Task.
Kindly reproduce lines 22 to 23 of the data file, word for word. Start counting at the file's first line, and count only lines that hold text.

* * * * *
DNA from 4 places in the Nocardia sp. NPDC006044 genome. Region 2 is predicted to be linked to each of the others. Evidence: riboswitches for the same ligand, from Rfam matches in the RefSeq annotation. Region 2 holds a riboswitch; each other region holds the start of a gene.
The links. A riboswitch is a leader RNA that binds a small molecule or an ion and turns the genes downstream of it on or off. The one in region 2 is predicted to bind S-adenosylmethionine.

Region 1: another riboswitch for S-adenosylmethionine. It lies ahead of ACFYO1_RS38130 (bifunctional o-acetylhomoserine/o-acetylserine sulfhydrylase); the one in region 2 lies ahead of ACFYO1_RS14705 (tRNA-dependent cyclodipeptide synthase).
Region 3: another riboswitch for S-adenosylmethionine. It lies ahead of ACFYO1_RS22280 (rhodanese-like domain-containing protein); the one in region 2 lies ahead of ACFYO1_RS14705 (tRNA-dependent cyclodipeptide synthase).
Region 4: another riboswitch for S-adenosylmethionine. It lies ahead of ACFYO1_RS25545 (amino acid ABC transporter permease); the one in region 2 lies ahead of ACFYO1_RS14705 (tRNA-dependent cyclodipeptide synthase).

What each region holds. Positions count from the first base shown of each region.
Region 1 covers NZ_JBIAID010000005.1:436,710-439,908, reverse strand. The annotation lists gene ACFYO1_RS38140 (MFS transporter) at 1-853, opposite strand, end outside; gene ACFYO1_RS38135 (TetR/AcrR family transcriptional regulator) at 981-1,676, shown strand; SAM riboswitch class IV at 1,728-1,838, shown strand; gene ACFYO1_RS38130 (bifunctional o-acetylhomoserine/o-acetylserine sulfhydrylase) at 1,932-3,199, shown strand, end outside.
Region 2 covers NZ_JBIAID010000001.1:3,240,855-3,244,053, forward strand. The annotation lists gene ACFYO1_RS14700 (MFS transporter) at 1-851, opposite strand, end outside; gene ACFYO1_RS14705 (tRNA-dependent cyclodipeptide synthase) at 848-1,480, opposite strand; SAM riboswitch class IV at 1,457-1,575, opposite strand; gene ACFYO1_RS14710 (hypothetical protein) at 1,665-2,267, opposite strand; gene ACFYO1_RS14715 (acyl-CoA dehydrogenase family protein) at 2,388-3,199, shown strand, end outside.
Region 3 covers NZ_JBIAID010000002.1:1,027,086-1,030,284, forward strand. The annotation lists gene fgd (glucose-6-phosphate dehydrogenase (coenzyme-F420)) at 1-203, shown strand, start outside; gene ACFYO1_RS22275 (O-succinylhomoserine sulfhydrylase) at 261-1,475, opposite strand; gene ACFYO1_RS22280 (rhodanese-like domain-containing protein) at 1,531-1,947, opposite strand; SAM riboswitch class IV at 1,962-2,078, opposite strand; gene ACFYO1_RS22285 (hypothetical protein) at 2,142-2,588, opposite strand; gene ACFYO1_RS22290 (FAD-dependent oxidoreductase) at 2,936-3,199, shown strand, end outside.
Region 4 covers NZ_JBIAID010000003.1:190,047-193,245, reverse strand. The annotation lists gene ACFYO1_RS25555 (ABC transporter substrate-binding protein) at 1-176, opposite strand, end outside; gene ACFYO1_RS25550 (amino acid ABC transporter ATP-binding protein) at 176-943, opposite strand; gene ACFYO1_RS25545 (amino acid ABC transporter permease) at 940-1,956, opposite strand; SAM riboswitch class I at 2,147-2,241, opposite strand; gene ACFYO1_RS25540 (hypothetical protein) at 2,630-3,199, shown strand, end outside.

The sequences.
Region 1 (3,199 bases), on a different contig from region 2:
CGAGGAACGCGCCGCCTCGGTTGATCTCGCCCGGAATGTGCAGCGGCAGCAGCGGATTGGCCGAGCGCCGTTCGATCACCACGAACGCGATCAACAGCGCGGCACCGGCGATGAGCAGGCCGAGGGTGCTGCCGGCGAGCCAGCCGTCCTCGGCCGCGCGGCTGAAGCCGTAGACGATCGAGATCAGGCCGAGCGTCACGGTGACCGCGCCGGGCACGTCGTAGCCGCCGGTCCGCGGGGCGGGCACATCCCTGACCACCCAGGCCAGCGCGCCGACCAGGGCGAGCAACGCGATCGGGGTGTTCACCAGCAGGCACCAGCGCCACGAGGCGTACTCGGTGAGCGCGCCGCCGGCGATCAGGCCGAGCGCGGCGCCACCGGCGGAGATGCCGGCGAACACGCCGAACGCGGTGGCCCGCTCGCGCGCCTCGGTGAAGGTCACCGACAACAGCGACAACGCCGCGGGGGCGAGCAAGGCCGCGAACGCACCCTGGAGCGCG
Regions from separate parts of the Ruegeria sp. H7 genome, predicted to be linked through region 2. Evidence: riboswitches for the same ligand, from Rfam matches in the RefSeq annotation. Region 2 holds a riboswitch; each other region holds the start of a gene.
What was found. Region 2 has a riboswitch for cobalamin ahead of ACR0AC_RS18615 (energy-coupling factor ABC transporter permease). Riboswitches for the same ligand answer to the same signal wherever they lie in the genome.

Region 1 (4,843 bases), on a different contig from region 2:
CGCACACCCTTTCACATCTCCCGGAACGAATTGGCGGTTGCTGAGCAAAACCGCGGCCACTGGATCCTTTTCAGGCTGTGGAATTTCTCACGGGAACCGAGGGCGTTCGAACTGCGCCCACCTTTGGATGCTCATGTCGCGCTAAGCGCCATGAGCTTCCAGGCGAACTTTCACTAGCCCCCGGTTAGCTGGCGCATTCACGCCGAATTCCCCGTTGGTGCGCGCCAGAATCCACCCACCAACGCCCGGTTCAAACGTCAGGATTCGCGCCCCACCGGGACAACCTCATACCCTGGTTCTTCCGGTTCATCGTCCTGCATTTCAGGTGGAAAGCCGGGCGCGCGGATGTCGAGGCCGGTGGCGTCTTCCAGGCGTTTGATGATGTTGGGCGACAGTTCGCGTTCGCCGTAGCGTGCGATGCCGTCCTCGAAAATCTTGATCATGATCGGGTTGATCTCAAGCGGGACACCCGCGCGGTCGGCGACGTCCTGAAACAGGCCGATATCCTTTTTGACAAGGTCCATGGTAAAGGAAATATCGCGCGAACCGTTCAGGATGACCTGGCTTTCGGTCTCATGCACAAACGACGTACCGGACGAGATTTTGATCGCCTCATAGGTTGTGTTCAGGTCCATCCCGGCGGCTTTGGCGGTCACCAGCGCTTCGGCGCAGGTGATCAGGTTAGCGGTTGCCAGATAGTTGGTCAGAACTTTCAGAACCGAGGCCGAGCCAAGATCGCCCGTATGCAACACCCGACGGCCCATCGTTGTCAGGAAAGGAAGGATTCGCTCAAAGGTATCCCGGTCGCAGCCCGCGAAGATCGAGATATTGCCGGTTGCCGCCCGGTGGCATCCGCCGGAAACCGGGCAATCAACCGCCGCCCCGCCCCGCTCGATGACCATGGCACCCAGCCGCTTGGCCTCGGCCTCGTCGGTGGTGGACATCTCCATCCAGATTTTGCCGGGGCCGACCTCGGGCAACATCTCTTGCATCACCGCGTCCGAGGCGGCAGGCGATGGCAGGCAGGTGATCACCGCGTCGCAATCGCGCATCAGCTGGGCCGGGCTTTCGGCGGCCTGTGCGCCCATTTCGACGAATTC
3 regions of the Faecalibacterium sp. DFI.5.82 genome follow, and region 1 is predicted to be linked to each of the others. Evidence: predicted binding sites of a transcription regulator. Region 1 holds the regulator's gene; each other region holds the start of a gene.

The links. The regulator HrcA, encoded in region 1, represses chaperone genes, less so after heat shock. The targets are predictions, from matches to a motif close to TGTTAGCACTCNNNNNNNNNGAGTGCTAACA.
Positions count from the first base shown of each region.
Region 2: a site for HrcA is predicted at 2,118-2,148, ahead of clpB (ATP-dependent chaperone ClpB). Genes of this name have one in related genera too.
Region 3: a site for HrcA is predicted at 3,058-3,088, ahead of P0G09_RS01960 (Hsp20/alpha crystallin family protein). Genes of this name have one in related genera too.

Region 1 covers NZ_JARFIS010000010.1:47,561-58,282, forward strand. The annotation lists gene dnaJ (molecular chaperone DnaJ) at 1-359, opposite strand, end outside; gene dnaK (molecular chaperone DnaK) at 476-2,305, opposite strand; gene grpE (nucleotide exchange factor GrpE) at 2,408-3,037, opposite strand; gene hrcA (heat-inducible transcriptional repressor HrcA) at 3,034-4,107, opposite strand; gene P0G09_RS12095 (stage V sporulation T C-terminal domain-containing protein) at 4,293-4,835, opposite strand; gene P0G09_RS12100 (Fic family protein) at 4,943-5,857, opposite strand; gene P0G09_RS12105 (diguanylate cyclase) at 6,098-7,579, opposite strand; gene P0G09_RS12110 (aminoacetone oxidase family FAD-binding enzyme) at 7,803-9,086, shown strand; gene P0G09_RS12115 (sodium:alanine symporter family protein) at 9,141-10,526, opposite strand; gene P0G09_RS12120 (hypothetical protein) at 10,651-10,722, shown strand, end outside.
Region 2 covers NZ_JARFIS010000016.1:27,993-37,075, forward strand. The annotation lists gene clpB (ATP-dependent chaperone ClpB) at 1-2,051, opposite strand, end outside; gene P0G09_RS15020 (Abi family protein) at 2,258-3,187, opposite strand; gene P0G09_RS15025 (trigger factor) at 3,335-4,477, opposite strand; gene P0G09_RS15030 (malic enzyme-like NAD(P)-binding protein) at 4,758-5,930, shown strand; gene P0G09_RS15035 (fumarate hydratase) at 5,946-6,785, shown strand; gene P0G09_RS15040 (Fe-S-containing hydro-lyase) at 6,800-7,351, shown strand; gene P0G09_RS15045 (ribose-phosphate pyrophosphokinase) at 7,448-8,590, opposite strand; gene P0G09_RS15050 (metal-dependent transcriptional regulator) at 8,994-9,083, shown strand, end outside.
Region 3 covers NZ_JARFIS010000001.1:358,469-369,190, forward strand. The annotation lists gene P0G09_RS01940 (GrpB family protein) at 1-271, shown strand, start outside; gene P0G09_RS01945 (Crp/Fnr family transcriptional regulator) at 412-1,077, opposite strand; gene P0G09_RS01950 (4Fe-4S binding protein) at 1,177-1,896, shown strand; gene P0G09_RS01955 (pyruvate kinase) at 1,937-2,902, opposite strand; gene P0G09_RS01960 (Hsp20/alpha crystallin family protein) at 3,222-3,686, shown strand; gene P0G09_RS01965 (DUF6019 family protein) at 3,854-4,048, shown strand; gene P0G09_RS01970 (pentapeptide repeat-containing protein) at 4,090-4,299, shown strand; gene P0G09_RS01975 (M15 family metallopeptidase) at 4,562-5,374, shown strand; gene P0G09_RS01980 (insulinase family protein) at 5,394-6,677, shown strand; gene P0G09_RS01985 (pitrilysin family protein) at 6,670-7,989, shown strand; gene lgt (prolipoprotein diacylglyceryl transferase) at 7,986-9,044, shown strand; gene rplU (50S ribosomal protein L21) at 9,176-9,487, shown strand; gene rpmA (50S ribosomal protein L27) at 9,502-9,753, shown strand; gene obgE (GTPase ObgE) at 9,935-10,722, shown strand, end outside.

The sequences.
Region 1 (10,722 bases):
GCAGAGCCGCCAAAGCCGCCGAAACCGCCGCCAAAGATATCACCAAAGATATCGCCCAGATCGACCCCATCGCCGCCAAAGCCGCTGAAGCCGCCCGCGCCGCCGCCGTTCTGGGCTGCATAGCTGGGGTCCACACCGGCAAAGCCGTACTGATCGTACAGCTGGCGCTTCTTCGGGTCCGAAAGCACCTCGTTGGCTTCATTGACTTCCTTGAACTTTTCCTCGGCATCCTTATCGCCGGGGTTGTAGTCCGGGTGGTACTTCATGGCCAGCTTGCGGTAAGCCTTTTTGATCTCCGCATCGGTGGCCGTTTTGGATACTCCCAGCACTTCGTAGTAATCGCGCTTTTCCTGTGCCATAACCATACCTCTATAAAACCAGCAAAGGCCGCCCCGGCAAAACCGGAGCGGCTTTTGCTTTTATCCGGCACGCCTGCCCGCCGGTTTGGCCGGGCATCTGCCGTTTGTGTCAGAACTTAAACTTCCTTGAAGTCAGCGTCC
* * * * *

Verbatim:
Region 3: a site for HrcA is predicted at 3,058-3,088, ahead of P0G09_RS01960 (Hsp20/alpha crystallin family protein). Genes of this name have one in related genera too.

Region 1 covers NZ_JARFIS010000010.1:47,561-58,282, forward strand. The annotation lists gene dnaJ (molecular chaperone DnaJ) at 1-359, opposite strand, end outside; gene dnaK (molecular chaperone DnaK) at 476-2,305, opposite strand; gene grpE (nucleotide exchange factor GrpE) at 2,408-3,037, opposite strand; gene hrcA (heat-inducible transcriptional repressor HrcA) at 3,034-4,107, opposite strand; gene P0G09_RS12095 (stage V sporulation T C-terminal domain-containing protein) at 4,293-4,835, opposite strand; gene P0G09_RS12100 (Fic family protein) at 4,943-5,857, opposite strand; gene P0G09_RS12105 (diguanylate cyclase) at 6,098-7,579, opposite strand; gene P0G09_RS12110 (aminoacetone oxidase family FAD-binding enzyme) at 7,803-9,086, shown strand; gene P0G09_RS12115 (sodium:alanine symporter family protein) at 9,141-10,526, opposite strand; gene P0G09_RS12120 (hypothetical protein) at 10,651-10,722, shown strand, end outside.